Campaigners’ criticism of Climate Bill continues to grow
8 June 2021
Criticism of the Climate Bill continues to accumulate from campaigners as the legislation makes its way through the Oireachtas.
The Bill is currently undergoing Select Committee Stage, whereby over 200 amendments have been proposed by TDs.
However, early on in the process Minister for Climate Action Eamon Ryan indicated that only Government amendments would be accepted going forward.
Climate Case Ireland, the organisation that successfully won its landmark case against the Government last summer, said they were extremely disappointed by the development late last week.
“How can the Government – and particularly the Green Party – justify voting against Ireland committing in law to do its fair share to limit global average temperature increase to 1.5 C?” Climate Case Ireland campaign coordinator Clodagh Daly said.
Claims that the Bill in its revised form is more ambitious than its predecessor are, “simply not enough”, according to Ms. Daly.
“The Bill will not enable steep emissions reductions in the short-term, and this makes it inadequate from a scientific and climate justice perspective. We know that this Bill is our last shot at remaining below 1.5 C. We need a Bill that follows the science and aligns with climate justice,” she added.
Climate Case Ireland also warned last month that the Bill remained “insufficient” following its revision.
The group have asked for additional measures in the document such as a higher level of ambition when it comes to climate targets, the centring of climate justice and Just Transition, and greater legal accountability within the Bill.
Formal complaint launched
Meanwhile, Safety Before LNG has lodged a formal complaint today to the Climate Committee on Climate Action regarding a potential conflict of interest from Chairman Brian Leddin TD.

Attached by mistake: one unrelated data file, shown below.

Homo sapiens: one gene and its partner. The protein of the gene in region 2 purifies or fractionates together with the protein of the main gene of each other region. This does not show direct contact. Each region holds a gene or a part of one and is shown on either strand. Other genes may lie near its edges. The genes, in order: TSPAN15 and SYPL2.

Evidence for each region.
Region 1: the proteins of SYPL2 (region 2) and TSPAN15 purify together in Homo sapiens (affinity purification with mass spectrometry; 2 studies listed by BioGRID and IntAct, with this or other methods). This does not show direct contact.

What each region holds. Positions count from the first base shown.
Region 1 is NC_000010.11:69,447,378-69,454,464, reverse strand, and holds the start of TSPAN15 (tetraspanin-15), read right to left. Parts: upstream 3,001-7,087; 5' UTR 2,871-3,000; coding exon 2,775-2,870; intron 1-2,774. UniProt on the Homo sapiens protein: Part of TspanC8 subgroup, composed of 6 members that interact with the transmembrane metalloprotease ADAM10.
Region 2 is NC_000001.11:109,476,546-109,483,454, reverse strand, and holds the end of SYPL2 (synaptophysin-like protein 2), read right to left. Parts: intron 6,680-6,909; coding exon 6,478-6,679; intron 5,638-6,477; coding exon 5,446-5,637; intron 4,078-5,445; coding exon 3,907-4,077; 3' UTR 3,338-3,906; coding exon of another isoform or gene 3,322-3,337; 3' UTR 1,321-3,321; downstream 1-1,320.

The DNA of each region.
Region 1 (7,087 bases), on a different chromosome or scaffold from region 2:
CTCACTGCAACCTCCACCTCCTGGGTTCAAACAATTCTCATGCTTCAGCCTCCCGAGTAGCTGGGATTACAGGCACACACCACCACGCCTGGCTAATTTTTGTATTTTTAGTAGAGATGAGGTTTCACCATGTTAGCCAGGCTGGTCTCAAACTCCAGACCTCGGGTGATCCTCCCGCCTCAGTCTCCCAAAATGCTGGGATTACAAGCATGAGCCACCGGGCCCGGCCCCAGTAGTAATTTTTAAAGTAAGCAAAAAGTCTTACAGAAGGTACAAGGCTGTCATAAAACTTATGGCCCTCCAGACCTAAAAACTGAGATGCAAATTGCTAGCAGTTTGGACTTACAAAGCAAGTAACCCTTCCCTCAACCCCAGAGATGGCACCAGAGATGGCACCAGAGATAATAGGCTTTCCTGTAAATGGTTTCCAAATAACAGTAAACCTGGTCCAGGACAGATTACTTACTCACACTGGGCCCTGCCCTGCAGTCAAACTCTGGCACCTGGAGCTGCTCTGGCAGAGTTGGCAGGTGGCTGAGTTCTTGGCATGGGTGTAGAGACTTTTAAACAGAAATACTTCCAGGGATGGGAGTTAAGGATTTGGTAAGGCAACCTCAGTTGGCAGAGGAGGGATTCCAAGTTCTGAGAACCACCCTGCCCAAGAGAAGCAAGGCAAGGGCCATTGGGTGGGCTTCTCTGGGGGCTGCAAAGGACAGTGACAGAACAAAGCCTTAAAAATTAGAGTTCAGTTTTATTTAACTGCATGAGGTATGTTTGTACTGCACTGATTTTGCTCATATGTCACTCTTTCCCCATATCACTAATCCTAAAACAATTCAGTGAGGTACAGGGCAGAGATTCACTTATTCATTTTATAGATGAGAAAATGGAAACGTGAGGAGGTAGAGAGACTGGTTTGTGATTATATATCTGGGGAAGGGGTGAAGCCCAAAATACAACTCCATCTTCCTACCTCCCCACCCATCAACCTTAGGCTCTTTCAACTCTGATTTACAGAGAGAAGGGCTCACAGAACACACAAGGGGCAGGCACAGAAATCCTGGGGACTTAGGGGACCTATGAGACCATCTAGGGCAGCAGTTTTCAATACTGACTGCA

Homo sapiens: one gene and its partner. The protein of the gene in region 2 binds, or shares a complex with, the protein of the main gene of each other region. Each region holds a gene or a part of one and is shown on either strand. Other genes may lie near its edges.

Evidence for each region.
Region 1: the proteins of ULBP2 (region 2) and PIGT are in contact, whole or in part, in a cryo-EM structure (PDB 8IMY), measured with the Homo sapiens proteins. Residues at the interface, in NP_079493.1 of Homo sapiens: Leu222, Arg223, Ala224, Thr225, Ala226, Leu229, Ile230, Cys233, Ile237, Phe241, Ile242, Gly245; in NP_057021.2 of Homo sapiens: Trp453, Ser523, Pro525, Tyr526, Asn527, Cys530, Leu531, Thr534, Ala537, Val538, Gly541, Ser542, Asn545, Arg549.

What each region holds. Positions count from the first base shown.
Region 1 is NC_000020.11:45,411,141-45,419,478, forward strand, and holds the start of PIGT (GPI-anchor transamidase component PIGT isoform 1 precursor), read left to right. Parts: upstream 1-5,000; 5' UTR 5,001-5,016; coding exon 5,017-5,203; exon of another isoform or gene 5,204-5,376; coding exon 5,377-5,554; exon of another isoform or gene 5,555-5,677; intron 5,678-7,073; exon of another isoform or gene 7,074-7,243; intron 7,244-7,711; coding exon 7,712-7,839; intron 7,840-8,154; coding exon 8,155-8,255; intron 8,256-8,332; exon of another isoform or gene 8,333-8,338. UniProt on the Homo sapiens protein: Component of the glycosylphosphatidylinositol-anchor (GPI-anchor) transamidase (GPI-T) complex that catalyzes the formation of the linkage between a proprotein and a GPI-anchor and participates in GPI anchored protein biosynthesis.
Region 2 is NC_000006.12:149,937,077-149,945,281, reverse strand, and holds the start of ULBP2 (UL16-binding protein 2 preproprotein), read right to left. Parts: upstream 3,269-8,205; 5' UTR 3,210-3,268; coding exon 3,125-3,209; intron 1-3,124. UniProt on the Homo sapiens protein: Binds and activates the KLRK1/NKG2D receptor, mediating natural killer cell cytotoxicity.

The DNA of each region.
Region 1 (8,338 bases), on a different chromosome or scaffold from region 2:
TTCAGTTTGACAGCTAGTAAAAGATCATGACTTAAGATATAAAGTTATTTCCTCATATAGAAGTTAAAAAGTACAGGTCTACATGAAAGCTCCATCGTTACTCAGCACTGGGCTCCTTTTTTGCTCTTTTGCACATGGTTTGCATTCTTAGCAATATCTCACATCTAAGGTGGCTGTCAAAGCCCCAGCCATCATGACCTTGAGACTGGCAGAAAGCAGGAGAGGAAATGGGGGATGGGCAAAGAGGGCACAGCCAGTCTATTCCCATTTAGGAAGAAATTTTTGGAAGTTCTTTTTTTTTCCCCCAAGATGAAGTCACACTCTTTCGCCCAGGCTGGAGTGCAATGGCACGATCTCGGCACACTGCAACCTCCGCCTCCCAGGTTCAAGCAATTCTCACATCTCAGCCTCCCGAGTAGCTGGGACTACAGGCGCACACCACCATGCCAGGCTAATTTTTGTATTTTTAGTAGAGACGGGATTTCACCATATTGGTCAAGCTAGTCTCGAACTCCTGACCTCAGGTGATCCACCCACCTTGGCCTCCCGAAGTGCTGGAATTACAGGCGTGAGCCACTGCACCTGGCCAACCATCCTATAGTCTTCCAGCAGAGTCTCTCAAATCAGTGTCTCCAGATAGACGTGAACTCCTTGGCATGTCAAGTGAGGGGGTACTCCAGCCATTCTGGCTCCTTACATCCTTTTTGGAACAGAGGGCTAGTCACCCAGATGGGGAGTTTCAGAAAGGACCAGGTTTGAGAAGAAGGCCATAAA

Their complaint alleges that there may be a “serious perceived conflict of interest” by Deputy Leddin as he oversaw fracked gas amendments being ruled “out of order” in Committee Stage and has previously worked at ARUP, the company which has now lodged a new application for the Shannon LNG fracked gas import terminal.
He has openly disclosed his former employment at ARUP on his LinkedIn profile.
Deputy Leddin had not yet responded to The Green News request for comment at the time of publication, but told The Irish Independent that any suggestion of a conflict of interest is “frankly ridiculous” due to the fact he was not aware that ARUP was working on the project until after he had left the company.
The Government recently issued its policy statement on Liquified Natural Gas (LNG) imports and committed to a moratorium on the development of fracked gas importation pending a completed energy security review.
A legal ban on importation was not currently possible due to existing European energy laws, according to the Department of the Environment, Climate and Communications.
Fracked gas is extracted by injecting sand, pressurised water and various chemicals into shale rock. Numerous studies have linked it to health issues, earth tremours and substantial carbon and methane emissions.
[x_author title=”About the Author”]